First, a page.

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Sunnyside 1 January 1900

Sunnyside Farm 40 kilometres north of Belmont was the site of the first Australian combat death, Private (Trooper) Victor Stanley Jones of A Company, 1st Queensland Moumted Infantry contingent. We are pick up Private Conway Drew's diary, he gives a contemporary account of the action.

Sunday, 1 January 1900. We all wished each other a Happy New Century. We knew there would be some hard fighting done today.

Colonel Pilcher in command of the column formed the QMI together and addressed us. He said that we are now going on active service and gave us a few hints:

1. Take a tip from the enemy, when you stop throw up breastworks and don’t forget to cover the front with grass and bushes.
2. Go down when ordered and do not hesitate.
3. Take all the cover you can and do not expose yourself to the enemy.
4. Do not try to help the wounded when you are under fire.
5. Do not approach the firing line mounted on horseback.
6. Remember that the Boers are a wily foe, do not trust them or they will lead you into a trap.

As we advanced, a patrol of the enemy was seen. We dismounted, A Company (my company) advanced under cover. Lieutenant Aide with Privates Butler, Jones and Rose scouted forward. Some 20 metres from the party a group of Boers emerged from the tall grass. They fired. Lieutenant Aide was shot three times and is not expected to live; Jones was shot dead (the first Australian soldier to die in battle); a bullet grazed Butler’s head; two horses were shot dead.

Our guides captured Commandant Schultz commander of the Boer detachment.

We found the Boer camp at the foot of a kopje, they were at dinner when they saw us and quickly ran up the hill. The two 12 pounders and the Maxims took up positions to the right, the Fusiliers to the left. The artillery opened fire at 10 past 11 o’clock while we crawled through the tall grass to the foot of the kopje. At 11:30 we were ordered to charge, the slope was almost perpendicular with quite a few rocks. When we reached the top of the hill, the Boers wre not in sight, only some puffs of smoke from behind rocks revealing their firing positions. Private McLeod of B Company to our left fell seriously wounded. His falling inspired us, we charged with bayonets fixed. Bullets whistled around our heads like hail, our own Maxims were firing at us in error. The Boers seeing there was no go threw up a flag of truce, we surrounded them. I had never seen a more ragged crew, some had no boots on. We destroyed their arms and ammunition and took 44 prisoners. The rest of the force was not aware of our charge, a few Canadians made it to the top of the hill after the Boer Surrender, the victory was ours, the place was called “Sunnyside”.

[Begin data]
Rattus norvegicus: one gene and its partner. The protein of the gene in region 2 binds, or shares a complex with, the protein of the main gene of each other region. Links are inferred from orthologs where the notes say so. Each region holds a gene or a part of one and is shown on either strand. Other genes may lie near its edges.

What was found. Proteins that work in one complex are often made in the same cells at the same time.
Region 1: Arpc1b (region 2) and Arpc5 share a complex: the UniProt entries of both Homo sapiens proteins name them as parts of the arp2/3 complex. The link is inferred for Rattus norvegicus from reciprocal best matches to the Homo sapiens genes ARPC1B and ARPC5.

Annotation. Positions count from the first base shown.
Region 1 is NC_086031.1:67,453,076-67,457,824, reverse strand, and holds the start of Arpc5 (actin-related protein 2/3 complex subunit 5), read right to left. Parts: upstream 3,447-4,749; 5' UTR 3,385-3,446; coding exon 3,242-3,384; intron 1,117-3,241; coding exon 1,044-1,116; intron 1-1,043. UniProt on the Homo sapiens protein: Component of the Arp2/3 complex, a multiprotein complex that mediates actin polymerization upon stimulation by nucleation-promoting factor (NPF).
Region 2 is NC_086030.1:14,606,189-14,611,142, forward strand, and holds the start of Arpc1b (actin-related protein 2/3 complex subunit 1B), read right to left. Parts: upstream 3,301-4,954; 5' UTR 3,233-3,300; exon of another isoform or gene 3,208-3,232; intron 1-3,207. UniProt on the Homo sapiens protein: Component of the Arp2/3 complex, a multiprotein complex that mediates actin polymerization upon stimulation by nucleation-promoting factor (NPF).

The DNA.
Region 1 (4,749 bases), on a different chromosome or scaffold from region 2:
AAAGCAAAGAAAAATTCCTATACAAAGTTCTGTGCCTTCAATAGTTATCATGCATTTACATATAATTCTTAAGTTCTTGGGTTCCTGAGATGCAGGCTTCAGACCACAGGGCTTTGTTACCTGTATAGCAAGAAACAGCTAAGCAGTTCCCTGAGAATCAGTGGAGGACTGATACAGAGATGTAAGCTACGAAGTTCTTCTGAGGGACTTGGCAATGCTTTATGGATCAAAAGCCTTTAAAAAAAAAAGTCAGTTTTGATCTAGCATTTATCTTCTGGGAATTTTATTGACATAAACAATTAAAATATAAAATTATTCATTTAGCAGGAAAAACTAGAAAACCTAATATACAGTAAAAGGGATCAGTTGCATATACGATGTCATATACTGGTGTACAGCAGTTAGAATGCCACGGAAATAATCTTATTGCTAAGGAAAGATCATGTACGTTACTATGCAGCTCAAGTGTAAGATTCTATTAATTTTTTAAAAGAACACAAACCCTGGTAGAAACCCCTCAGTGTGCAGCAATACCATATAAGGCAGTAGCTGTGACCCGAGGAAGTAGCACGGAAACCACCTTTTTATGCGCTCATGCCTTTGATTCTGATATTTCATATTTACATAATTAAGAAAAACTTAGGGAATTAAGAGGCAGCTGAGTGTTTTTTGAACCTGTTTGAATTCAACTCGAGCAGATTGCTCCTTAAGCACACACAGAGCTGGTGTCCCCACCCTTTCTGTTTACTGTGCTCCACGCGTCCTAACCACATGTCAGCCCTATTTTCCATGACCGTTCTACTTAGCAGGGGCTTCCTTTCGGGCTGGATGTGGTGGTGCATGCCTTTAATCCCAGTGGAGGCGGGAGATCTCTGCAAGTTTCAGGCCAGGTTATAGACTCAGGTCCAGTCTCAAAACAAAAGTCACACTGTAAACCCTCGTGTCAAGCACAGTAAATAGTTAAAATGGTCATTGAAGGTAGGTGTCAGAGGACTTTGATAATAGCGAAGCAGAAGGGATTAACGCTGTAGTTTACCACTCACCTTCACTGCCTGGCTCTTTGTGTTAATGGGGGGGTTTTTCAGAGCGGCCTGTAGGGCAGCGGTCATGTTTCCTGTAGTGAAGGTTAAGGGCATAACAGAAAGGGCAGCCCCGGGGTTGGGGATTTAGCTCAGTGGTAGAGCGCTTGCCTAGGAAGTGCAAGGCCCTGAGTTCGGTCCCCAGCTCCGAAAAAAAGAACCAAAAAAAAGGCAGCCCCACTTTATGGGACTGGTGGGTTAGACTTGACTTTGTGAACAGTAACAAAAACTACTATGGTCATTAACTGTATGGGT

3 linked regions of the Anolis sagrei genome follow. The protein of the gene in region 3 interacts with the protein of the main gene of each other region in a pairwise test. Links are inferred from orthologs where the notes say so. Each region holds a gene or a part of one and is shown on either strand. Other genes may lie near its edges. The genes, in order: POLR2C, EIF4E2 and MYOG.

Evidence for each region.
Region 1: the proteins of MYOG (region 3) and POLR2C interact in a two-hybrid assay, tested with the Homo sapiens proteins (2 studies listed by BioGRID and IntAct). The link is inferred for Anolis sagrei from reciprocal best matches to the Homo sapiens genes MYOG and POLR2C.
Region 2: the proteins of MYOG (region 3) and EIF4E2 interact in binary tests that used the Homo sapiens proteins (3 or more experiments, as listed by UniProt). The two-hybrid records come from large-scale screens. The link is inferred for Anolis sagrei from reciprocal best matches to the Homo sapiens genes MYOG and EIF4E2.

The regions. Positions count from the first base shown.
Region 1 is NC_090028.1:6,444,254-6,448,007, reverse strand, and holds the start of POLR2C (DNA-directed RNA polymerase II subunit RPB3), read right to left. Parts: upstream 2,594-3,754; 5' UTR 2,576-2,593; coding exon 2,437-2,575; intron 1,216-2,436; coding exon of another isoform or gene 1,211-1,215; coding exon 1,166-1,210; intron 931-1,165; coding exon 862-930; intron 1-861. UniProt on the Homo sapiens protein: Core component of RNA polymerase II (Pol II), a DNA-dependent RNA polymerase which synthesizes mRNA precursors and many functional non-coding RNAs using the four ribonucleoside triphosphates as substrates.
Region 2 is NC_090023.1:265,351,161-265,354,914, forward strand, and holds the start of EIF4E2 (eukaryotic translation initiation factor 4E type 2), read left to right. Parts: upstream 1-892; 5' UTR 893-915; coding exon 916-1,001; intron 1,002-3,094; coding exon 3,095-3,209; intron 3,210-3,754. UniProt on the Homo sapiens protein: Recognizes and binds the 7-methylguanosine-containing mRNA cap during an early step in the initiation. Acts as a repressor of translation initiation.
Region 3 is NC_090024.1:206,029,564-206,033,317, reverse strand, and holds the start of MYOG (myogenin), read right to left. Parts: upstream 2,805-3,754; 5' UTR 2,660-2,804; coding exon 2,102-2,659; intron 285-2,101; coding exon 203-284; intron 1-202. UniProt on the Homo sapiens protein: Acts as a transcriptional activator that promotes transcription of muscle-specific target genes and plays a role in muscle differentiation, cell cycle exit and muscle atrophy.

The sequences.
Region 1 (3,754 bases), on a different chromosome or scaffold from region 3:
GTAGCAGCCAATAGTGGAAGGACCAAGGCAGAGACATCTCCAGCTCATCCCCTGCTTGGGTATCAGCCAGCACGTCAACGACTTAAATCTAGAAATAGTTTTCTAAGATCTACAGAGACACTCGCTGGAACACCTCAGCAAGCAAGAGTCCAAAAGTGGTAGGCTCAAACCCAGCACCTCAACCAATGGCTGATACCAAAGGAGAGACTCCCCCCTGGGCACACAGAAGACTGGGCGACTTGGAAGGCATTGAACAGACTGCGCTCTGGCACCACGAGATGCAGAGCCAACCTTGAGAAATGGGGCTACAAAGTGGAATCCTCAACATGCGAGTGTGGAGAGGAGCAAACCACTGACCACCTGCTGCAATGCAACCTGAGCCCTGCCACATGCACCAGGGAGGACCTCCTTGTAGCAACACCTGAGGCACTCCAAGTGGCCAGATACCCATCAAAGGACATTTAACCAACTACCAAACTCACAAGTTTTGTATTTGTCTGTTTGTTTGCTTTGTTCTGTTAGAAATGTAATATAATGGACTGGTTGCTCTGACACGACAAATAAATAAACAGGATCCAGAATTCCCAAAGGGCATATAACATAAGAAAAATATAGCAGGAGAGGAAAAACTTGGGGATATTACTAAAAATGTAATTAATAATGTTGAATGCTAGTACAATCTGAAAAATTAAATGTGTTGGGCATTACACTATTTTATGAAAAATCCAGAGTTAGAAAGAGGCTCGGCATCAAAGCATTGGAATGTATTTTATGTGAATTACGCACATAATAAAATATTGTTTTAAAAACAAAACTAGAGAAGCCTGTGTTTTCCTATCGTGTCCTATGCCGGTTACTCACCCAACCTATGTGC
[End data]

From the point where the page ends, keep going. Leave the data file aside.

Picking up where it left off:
There were 17 wounded Boers, we dressed their wounds, 17 had been killed. We took their horses, looted and burned their camp and wagons. The Boers were dressed as civilians carried a bag to hold ammunition and were armed with Martini-Henry rifles. In the camp we found fine clothes and jewellery. Real Boers do not speak English; the enemy were men of all nations, in one tent we found a Bible and books in English.

The battle had lasted five hours.

I was in one of three groups sent to bring forward our transport. When we returned we found our fellows camped at a Boer farmhouse. We ate well, killed twelve goats and sheep, made a clean sweep of the poultry, fed our horses on the framer’s hay and eventually made off with his cattle and horses.

I can honestly say it was the liveliest new years day I ever spent.

The QMI were at the relief of Douglas on the 2 January 1900

Australian Mounted Troops Involved Included:

1st Queensland Mounted Infantry

Reference: Private Conway Drew's diary. This website is the only known place of publication.

  

John Howells

 

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